Is there a secret formula to boosting your health and happiness? Fortunately, there is no secret. It’s simple, though not easy, to make yourself a priority in your own life.

By attending to your own self-care, you’re more likely to head off the symptoms of overload which can cut your nursing career short. But where do you start, when there are so many components of a happy, healthy life?

Self-care is easier to establish if you know what’s most important to you at this particular point in time. You may want to focus on a major life activity—eating, exercise, sleep, or relationships—because they seem like obvious drivers of well-being. Improvements in any of those important areas can certainly yield major benefits, but they’re usually tough to crack.

Even if you highly prioritize self-care, it’s difficult to say “No” to that big slice of cheesecake, fit in workouts, or turn in for bed on-time. Especially when your schedule is already jam-packed, your shifts are long, or you work nights.

Why not try another tactic? Consider setting a self-care habit in motion by starting with baby steps toward your ultimate goals. Improvements don’t have to start in your “hot zones” either. Like dominoes, a shift in one habit or routine will cascade down to every other area of your life.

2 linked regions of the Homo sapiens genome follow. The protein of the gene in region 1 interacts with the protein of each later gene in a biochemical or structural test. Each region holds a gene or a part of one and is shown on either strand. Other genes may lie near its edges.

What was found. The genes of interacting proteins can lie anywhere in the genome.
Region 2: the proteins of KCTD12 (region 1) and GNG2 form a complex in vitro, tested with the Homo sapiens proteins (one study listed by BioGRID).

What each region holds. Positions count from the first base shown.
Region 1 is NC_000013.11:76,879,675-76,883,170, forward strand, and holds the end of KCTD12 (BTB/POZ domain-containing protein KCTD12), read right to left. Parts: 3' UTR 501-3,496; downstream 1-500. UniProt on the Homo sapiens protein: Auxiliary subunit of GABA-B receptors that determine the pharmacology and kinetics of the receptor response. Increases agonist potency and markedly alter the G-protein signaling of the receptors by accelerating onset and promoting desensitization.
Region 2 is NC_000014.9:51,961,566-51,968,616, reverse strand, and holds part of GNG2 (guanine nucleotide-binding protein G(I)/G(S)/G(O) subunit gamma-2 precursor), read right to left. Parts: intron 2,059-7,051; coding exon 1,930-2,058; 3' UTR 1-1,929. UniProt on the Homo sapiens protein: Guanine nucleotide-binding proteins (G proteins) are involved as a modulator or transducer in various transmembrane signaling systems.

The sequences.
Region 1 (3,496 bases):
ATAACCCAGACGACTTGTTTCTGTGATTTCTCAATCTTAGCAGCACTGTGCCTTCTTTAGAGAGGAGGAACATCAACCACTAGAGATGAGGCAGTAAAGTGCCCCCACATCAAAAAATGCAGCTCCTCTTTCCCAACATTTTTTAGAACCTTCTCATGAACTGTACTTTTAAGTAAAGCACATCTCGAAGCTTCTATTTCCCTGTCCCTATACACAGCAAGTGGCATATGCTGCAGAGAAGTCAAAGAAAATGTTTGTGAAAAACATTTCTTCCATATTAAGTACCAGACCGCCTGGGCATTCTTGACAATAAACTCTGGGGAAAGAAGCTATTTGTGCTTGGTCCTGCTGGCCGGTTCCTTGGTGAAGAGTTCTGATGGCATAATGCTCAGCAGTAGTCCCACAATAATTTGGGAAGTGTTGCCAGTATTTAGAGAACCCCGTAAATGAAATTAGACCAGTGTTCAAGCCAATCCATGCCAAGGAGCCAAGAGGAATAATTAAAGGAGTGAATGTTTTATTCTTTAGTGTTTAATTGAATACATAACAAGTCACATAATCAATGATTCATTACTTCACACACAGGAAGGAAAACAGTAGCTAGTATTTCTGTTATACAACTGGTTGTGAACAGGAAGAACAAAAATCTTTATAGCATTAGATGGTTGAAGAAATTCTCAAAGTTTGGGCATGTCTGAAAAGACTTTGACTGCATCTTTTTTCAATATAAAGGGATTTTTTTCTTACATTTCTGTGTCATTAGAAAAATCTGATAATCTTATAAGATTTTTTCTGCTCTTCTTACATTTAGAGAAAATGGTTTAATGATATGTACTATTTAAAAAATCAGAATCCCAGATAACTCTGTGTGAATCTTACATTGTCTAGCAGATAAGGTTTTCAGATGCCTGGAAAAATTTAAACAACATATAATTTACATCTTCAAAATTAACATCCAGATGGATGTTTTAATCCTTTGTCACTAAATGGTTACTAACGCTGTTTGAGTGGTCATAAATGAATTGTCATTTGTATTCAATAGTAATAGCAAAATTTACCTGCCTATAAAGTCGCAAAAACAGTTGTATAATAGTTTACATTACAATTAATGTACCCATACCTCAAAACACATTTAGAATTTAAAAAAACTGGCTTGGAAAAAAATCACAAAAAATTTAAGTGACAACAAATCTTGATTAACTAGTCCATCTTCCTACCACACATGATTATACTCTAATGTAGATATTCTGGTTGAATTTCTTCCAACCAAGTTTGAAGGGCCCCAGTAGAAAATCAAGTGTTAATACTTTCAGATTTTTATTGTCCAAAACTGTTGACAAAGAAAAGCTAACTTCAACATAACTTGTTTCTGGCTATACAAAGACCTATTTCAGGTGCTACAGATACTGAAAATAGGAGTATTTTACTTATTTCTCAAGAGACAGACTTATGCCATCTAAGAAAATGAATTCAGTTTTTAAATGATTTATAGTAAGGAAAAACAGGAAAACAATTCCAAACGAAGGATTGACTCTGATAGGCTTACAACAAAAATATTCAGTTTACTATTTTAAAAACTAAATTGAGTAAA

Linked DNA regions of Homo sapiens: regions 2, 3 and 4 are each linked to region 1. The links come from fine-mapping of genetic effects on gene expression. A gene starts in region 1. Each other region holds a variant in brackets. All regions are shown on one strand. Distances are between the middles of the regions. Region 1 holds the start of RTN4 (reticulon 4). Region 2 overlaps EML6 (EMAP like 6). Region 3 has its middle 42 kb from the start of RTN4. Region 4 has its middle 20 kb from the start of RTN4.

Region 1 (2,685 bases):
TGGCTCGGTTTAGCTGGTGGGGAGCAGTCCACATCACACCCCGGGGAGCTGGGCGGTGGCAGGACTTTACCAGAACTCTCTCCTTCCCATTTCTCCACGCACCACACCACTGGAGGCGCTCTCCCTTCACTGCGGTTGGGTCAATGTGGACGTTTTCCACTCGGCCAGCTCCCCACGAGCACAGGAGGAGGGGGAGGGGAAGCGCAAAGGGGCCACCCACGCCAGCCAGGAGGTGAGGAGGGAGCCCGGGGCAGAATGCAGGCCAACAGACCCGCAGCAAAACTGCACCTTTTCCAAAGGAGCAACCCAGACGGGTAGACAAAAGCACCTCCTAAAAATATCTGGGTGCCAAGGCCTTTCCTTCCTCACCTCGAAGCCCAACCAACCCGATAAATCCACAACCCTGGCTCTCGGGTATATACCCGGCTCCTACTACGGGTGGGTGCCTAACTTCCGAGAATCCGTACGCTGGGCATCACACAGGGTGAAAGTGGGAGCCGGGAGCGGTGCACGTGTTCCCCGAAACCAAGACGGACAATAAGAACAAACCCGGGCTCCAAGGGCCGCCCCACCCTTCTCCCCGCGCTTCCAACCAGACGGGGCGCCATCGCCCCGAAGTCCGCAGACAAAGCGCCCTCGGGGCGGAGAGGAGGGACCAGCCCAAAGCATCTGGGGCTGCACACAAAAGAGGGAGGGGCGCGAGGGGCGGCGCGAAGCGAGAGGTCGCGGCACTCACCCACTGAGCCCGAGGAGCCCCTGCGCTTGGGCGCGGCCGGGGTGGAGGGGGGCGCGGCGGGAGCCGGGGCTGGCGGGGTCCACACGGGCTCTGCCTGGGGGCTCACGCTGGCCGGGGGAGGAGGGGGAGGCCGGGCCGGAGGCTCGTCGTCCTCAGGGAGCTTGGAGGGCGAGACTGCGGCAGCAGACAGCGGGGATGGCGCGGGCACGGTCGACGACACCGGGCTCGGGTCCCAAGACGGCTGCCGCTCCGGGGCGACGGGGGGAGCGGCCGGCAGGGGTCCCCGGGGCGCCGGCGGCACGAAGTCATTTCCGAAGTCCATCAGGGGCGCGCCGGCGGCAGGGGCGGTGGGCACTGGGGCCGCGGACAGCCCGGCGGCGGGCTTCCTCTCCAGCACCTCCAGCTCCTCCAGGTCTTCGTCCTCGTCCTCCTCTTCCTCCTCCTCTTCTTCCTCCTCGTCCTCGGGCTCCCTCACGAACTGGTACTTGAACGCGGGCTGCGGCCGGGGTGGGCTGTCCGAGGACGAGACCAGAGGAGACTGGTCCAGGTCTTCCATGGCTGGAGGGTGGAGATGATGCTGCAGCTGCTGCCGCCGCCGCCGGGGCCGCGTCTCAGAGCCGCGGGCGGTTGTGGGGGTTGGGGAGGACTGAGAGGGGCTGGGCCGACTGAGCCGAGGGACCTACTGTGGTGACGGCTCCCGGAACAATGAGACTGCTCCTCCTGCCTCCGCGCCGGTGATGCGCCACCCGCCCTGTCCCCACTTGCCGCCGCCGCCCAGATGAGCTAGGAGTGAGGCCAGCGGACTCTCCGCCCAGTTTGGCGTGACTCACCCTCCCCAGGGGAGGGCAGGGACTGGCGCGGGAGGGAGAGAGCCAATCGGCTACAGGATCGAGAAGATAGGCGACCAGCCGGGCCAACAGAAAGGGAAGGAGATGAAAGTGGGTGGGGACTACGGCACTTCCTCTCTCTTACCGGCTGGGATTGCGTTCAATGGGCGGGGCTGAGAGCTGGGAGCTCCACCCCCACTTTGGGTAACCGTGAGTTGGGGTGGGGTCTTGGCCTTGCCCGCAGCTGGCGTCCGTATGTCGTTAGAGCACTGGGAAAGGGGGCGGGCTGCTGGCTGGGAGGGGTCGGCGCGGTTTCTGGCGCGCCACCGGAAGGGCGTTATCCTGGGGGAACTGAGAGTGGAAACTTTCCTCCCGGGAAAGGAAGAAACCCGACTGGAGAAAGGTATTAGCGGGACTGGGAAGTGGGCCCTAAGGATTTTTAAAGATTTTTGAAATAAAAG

Here are two powerful ideas to spark your thinking:

1. You Need a Budget.

Who even uses a budget anymore? It sounds so old-school, like playing music on 8-track tapes and paying with paper checks at the supermarket. But sitting down to crunch the numbers, and getting a grip on your income and outgo, can be an effective stress-reliever. Your financial situation may remain the same, but seeing the actual facts can stop the free-floating anxiety that’s fueled by imagination.

Your budgeting system doesn’t have to be fancy, either—just use a notebook and pencil to note and track your household expenses and income. Some people like to allocate cash to specific purchases, using an envelope system popularized by Dave Ramsey. One envelope for cafeteria lunch money, another for…

And don’t forget to plan for seasonal outlays (holiday gifts or taxes) and emergencies. That way if you need to replace a dental crown, you’ll have a buffer fund to cover it, and won’t panic as much.

There are also many apps out there for budgeting, including the grand-daddy, You Need a Budget (YNAB).

2. Do a Digital Detox.